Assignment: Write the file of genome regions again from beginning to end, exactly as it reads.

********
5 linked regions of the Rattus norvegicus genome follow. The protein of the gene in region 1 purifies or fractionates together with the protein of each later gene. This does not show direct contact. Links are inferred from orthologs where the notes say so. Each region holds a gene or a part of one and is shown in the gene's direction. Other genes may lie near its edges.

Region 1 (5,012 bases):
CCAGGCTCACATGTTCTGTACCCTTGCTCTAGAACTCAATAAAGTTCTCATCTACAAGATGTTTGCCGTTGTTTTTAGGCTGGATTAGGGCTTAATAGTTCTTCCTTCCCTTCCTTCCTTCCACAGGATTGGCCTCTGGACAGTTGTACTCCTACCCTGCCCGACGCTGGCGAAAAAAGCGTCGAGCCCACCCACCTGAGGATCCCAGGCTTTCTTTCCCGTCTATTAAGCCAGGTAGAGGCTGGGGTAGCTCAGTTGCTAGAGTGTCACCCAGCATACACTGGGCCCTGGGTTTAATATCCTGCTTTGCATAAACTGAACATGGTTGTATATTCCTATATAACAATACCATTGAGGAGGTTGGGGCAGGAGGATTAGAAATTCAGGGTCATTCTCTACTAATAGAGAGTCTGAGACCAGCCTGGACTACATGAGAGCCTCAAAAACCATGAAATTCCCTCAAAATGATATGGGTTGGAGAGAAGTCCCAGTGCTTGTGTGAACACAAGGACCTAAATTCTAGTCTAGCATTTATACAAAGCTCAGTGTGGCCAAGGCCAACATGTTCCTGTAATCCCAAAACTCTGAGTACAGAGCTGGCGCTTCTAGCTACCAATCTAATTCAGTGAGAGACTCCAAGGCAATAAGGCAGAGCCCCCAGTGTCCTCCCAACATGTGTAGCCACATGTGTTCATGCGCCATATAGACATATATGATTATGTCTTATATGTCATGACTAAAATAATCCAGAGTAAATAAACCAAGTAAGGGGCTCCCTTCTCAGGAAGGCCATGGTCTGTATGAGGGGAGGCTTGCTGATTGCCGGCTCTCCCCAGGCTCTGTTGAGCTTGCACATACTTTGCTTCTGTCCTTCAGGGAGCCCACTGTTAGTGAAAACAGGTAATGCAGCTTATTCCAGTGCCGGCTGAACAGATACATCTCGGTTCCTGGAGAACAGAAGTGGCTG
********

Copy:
5 linked regions of the Rattus norvegicus genome follow. The protein of the gene in region 1 purifies or fractionates together with the protein of each later gene. This does not show direct contact. Links are inferred from orthologs where the notes say so. Each region holds a gene or a part of one and is shown in the gene's direction. Other genes may lie near its edges.

Region 1 (5,012 bases):
CCAGGCTCACATGTTCTGTACCCTTGCTCTAGAACTCAATAAAGTTCTCATCTACAAGATGTTTGCCGTTGTTTTTAGGCTGGATTAGGGCTTAATAGTTCTTCCTTCCCTTCCTTCCTTCCACAGGATTGGCCTCTGGACAGTTGTACTCCTACCCTGCCCGACGCTGGCGAAAAAAGCGTCGAGCCCACCCACCTGAGGATCCCAGGCTTTCTTTCCCGTCTATTAAGCCAGGTAGAGGCTGGGGTAGCTCAGTTGCTAGAGTGTCACCCAGCATACACTGGGCCCTGGGTTTAATATCCTGCTTTGCATAAACTGAACATGGTTGTATATTCCTATATAACAATACCATTGAGGAGGTTGGGGCAGGAGGATTAGAAATTCAGGGTCATTCTCTACTAATAGAGAGTCTGAGACCAGCCTGGACTACATGAGAGCCTCAAAAACCATGAAATTCCCTCAAAATGATATGGGTTGGAGAGAAGTCCCAGTGCTTGTGTGAACACAAGGACCTAAATTCTAGTCTAGCATTTATACAAAGCTCAGTGTGGCCAAGGCCAACATGTTCCTGTAATCCCAAAACTCTGAGTACAGAGCTGGCGCTTCTAGCTACCAATCTAATTCAGTGAGAGACTCCAAGGCAATAAGGCAGAGCCCCCAGTGTCCTCCCAACATGTGTAGCCACATGTGTTCATGCGCCATATAGACATATATGATTATGTCTTATATGTCATGACTAAAATAATCCAGAGTAAATAAACCAAGTAAGGGGCTCCCTTCTCAGGAAGGCCATGGTCTGTATGAGGGGAGGCTTGCTGATTGCCGGCTCTCCCCAGGCTCTGTTGAGCTTGCACATACTTTGCTTCTGTCCTTCAGGGAGCCCACTGTTAGTGAAAACAGGTAATGCAGCTTATTCCAGTGCCGGCTGAACAGATACATCTCGGTTCCTGGAGAACAGAAGTGGCTG